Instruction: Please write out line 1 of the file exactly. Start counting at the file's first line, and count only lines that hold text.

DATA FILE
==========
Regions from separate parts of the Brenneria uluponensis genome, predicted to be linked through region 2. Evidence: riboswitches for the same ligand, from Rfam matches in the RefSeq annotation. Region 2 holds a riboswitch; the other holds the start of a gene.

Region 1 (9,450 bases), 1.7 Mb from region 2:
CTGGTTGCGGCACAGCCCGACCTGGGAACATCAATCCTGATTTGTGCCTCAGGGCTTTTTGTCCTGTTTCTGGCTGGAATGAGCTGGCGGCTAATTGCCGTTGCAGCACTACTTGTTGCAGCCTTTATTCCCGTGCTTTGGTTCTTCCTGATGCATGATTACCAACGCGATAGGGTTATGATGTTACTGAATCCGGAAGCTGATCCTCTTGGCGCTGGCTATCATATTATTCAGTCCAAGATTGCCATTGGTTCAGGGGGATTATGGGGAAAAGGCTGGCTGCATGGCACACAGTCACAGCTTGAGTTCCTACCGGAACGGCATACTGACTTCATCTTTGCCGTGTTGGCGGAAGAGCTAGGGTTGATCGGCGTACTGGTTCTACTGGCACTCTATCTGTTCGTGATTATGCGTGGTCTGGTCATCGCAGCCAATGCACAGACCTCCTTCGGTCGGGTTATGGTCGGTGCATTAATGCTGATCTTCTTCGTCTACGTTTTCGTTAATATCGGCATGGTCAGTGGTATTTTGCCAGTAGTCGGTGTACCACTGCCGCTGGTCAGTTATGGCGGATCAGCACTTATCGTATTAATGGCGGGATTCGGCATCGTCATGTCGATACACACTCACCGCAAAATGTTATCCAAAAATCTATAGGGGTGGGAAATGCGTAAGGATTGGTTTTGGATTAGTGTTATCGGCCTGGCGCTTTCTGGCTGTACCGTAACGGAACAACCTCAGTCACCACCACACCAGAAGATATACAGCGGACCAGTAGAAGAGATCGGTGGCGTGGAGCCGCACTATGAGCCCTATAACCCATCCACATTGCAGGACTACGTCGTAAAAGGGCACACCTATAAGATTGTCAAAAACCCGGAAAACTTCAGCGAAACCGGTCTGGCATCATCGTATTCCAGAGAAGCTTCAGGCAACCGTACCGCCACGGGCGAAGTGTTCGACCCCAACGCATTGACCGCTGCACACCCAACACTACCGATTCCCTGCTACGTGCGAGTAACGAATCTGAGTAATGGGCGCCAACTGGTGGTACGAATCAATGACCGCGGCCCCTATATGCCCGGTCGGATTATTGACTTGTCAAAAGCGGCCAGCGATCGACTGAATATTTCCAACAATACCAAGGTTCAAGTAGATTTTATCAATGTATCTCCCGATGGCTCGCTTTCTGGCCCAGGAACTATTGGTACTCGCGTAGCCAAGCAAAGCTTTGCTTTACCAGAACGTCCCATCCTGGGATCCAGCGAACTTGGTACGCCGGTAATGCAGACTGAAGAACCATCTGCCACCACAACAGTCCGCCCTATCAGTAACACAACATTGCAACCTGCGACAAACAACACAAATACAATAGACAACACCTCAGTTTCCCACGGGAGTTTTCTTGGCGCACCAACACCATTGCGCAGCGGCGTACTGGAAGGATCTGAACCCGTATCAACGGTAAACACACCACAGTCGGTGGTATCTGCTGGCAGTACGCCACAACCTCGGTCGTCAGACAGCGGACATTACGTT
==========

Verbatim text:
Regions from separate parts of the Brenneria uluponensis genome, predicted to be linked through region 2. Evidence: riboswitches for the same ligand, from Rfam matches in the RefSeq annotation. Region 2 holds a riboswitch; the other holds the start of a gene.